Dave McNeely is the former editor of the Austin American-Statesman. He writes a syndicated column.

The middle has disappeared in much of Congress and in many state legislatures. It has a lot to do with partisan gerrymandering during redistricting.

In as many as 85 percent of congressional seats, and quite a few state legislative seats, districts are so tilted for the Republicans, or in fewer cases, for Democrats, that the district’s primary winner’s victory in the general election is a foregone conclusion.

Gerrymandering – drawing districts in a legislative body to favor one party over another – has gone on for centuries.

The term was coined after Massachusetts Gov. Eldridge Gerry signed a redistricting law in 1812.

The new map created districts that packed Federalist Party senators into a few districts, which allowed more representation to Gerry’s own Democratic-Republicans.

One district resembled a salamander. That led Boston Gazette cartoonist Elkanah Tisdale to draw a satirical cartoon that nicknamed the new configuration “The Gerry-mander.”

In the 1960s, a series of U.S. Supreme Court decisions produced the “one person, one vote” concept that districts should be as equal in population as possible.

So states had to draw new districts to reflect that urban population growth had packed existing districts, which resulted in giving rural voters more power per vote than city dwellers.

Add to that a series of other developments – adding affirmative action to the voting rights act; requiring single-member districts in urban counties, rather than at-large districts, where every district in a county was decided countywide, by place; the growing use of computers to make precision maps; – gave whichever party was in control an opportunity to gerrymander to tilt the table to favor their side.

The political problem is created when, for example, Republicans control the redistricting process in a state, and draw districts to favor them, at the expense of the Democrats.

They either break up areas of Democratic strength – called “cracking” – or cram as many Democrats into a district as possible – called “packing” – to produce districts that almost always are decided in the primary elections rather than the general election.

The result is that the Republicans get more representation than they deserve, and the Democrats get less. Of course, Democrats, if they are in charge, can do this to the Republicans, and often have.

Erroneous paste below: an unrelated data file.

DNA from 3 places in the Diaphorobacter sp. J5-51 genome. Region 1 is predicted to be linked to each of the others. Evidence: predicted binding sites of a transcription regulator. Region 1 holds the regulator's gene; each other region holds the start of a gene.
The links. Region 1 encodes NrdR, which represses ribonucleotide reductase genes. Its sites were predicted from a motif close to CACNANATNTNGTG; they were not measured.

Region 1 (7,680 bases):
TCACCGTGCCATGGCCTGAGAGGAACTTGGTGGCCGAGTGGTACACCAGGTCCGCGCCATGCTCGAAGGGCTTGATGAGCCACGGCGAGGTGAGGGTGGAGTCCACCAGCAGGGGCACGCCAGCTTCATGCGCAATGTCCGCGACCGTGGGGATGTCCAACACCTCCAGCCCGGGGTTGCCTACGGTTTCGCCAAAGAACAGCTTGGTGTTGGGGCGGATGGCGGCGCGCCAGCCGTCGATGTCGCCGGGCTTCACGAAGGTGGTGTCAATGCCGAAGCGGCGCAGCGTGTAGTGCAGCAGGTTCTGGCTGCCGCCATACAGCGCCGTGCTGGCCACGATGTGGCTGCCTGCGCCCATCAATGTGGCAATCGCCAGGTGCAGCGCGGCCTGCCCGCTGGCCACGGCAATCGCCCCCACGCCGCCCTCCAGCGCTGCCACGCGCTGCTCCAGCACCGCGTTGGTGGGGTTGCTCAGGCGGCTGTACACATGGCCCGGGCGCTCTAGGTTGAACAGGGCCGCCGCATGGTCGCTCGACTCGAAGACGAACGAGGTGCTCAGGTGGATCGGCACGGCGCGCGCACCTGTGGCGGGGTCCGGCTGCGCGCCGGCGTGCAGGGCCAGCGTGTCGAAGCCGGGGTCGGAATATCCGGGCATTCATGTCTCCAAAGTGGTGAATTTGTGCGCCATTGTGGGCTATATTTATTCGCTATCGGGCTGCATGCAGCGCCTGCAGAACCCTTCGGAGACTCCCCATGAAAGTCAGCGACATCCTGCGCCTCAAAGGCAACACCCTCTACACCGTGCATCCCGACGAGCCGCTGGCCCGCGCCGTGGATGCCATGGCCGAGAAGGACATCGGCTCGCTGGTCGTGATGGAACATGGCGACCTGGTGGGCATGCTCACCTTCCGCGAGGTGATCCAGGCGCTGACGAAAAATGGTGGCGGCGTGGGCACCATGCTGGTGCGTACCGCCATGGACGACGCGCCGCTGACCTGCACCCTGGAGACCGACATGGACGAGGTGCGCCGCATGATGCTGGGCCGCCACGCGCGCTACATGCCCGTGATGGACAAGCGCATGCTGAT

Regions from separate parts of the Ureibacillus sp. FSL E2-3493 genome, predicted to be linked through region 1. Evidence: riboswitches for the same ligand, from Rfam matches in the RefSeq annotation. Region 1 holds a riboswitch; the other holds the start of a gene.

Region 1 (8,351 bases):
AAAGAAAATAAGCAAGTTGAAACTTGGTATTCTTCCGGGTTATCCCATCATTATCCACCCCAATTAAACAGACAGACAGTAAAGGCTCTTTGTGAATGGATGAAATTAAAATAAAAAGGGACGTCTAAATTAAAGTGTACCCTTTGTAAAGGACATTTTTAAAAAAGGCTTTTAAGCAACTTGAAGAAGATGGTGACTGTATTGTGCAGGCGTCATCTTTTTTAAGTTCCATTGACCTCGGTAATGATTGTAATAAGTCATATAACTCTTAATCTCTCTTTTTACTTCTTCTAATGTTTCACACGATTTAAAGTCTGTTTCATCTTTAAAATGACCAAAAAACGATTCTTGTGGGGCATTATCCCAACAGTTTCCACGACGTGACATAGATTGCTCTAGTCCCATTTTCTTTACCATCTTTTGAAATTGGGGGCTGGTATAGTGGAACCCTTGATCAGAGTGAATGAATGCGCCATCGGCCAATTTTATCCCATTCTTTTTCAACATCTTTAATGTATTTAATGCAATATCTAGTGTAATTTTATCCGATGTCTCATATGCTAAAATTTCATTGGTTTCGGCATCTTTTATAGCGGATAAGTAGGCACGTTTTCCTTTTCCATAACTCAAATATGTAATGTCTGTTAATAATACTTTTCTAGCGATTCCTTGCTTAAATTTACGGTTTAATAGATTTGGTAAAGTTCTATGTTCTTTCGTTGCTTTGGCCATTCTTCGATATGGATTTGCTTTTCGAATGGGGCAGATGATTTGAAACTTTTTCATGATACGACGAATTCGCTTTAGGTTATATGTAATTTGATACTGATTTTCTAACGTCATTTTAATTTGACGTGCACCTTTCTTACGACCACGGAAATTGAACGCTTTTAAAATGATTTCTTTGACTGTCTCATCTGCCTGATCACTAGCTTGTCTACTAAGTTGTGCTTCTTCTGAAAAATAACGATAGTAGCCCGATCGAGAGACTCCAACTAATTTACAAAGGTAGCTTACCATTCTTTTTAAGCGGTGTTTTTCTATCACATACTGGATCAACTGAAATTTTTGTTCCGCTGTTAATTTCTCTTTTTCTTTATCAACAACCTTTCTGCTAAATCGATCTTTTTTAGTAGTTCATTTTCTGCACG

There are court cases awaiting meaningful attention from the U.S. Supreme Court about alleged partisan gerrymandering by both political parties, depending on which is in control in a particular state.

The problem with these partisan gerrymanders is that by creating a situation where districts can be won only by a Republican or by a Democrat all the competition is in one party’s primary or the other.

That results in the district’s representation being pushed to the right in a Republican district and to the left in a Democratic district.

Thus the extremes on each side of the political aisle are in charge and more moderate voters are ignored. The middle disappears, and common-sense government actions that satisfy a broad cross-section of people are tough to achieve.

Which often produces gridlock.

The situation caused former President Barack Obama to make it a major topic of his final state-of-the-union address to the congress. And he helped provide the impetus for his attorney general, Eric Holder, to head up a group called the National Democratic Redistricting Committee (NDRC).

It organized in 2016, and launched simultaneously with the start of the presidency of Donald Trump in 2017. The NDRC has targeted districting in 12 states, including Texas, and has another six on its watch list.

The effort in those states is to do everything possible to prepare to block partisan gerrymandering, supposedly by either party, when new congressional and legislative districts are drawn in 2021 after the 2020 census.

So, however the Nov. 6 elections came out, in Texas and other states, look for the NDRC to actively monitor and try to level the political playing field.

That particularly includes states like Texas, where, since Republicans gained control of the redistricting process in 2001, partisan gerrymandering has been performed with a vengeance.

On the positive side, as of 2017, independent redistricting commissions existed in six states (Alaska, Arizona, California, Idaho, Montana and Washington).

Four other states were deciding at the Nov. 6 election on proposed redistricting commissions (Colorado, Michigan, Missouri and Utah).

And there is action in several other states to do everything possible to remove partisanship from the redistricting process.

How successful that effort is remains to be seen as the impacts of the Nov. 6 elections are felt, and the 2020 elections, that will choose many of the legislators and governors who will control redistricting in the states without independent commissions.

Dave McNeely retired from the Austin American-Statesman at the end of 2004 but still writes a weekly column. Email him at davemcneely111@gmail.com.

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